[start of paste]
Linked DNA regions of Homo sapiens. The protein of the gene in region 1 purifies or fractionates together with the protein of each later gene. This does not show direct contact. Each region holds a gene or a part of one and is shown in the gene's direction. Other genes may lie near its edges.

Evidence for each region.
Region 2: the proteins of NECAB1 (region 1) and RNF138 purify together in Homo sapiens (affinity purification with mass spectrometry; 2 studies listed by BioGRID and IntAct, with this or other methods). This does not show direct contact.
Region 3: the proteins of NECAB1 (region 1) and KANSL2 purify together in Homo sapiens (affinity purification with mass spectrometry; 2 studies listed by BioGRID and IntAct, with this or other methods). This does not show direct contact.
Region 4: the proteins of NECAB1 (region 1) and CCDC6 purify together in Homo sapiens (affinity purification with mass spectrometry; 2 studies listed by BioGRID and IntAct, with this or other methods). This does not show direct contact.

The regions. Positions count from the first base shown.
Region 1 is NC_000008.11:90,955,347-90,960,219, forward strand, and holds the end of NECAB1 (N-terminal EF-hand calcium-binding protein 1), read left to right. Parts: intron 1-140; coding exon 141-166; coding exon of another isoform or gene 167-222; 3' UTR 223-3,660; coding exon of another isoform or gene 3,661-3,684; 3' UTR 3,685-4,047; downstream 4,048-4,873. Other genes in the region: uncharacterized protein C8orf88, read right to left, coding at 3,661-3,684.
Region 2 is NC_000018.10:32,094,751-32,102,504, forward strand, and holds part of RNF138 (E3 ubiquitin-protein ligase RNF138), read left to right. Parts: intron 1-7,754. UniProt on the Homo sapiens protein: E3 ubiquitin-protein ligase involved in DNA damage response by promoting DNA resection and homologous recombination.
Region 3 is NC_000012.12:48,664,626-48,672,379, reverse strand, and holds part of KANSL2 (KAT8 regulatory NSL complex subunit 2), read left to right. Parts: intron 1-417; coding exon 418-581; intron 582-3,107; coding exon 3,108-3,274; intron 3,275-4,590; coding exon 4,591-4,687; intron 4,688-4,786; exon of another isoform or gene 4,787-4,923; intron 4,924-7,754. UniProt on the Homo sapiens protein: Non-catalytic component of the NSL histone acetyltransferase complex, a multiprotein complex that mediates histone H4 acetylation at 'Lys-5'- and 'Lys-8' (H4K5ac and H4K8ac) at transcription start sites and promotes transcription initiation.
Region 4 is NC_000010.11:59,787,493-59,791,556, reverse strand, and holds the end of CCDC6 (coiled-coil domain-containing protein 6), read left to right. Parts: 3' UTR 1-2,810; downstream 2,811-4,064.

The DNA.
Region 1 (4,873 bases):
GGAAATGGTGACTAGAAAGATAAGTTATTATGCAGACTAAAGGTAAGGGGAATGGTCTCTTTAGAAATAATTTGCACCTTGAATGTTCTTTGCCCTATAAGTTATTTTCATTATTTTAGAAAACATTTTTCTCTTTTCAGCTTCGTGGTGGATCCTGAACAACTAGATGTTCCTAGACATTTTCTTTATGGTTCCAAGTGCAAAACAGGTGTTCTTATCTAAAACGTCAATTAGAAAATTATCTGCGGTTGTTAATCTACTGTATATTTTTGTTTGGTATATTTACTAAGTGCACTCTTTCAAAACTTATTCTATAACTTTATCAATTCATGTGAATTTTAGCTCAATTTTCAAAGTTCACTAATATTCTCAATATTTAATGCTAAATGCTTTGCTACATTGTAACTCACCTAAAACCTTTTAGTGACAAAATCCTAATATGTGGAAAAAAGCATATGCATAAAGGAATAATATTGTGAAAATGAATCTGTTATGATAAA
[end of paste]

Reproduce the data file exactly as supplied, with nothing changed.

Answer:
Linked DNA regions of Homo sapiens. The protein of the gene in region 1 purifies or fractionates together with the protein of each later gene. This does not show direct contact. Each region holds a gene or a part of one and is shown in the gene's direction. Other genes may lie near its edges.

Evidence for each region.
Region 2: the proteins of NECAB1 (region 1) and RNF138 purify together in Homo sapiens (affinity purification with mass spectrometry; 2 studies listed by BioGRID and IntAct, with this or other methods). This does not show direct contact.
Region 3: the proteins of NECAB1 (region 1) and KANSL2 purify together in Homo sapiens (affinity purification with mass spectrometry; 2 studies listed by BioGRID and IntAct, with this or other methods). This does not show direct contact.
Region 4: the proteins of NECAB1 (region 1) and CCDC6 purify together in Homo sapiens (affinity purification with mass spectrometry; 2 studies listed by BioGRID and IntAct, with this or other methods). This does not show direct contact.

The regions. Positions count from the first base shown.
Region 1 is NC_000008.11:90,955,347-90,960,219, forward strand, and holds the end of NECAB1 (N-terminal EF-hand calcium-binding protein 1), read left to right. Parts: intron 1-140; coding exon 141-166; coding exon of another isoform or gene 167-222; 3' UTR 223-3,660; coding exon of another isoform or gene 3,661-3,684; 3' UTR 3,685-4,047; downstream 4,048-4,873. Other genes in the region: uncharacterized protein C8orf88, read right to left, coding at 3,661-3,684.
Region 2 is NC_000018.10:32,094,751-32,102,504, forward strand, and holds part of RNF138 (E3 ubiquitin-protein ligase RNF138), read left to right. Parts: intron 1-7,754. UniProt on the Homo sapiens protein: E3 ubiquitin-protein ligase involved in DNA damage response by promoting DNA resection and homologous recombination.
Region 3 is NC_000012.12:48,664,626-48,672,379, reverse strand, and holds part of KANSL2 (KAT8 regulatory NSL complex subunit 2), read left to right. Parts: intron 1-417; coding exon 418-581; intron 582-3,107; coding exon 3,108-3,274; intron 3,275-4,590; coding exon 4,591-4,687; intron 4,688-4,786; exon of another isoform or gene 4,787-4,923; intron 4,924-7,754. UniProt on the Homo sapiens protein: Non-catalytic component of the NSL histone acetyltransferase complex, a multiprotein complex that mediates histone H4 acetylation at 'Lys-5'- and 'Lys-8' (H4K5ac and H4K8ac) at transcription start sites and promotes transcription initiation.
Region 4 is NC_000010.11:59,787,493-59,791,556, reverse strand, and holds the end of CCDC6 (coiled-coil domain-containing protein 6), read left to right. Parts: 3' UTR 1-2,810; downstream 2,811-4,064.

The DNA.
Region 1 (4,873 bases):
GGAAATGGTGACTAGAAAGATAAGTTATTATGCAGACTAAAGGTAAGGGGAATGGTCTCTTTAGAAATAATTTGCACCTTGAATGTTCTTTGCCCTATAAGTTATTTTCATTATTTTAGAAAACATTTTTCTCTTTTCAGCTTCGTGGTGGATCCTGAACAACTAGATGTTCCTAGACATTTTCTTTATGGTTCCAAGTGCAAAACAGGTGTTCTTATCTAAAACGTCAATTAGAAAATTATCTGCGGTTGTTAATCTACTGTATATTTTTGTTTGGTATATTTACTAAGTGCACTCTTTCAAAACTTATTCTATAACTTTATCAATTCATGTGAATTTTAGCTCAATTTTCAAAGTTCACTAATATTCTCAATATTTAATGCTAAATGCTTTGCTACATTGTAACTCACCTAAAACCTTTTAGTGACAAAATCCTAATATGTGGAAAAAAGCATATGCATAAAGGAATAATATTGTGAAAATGAATCTGTTATGATAAA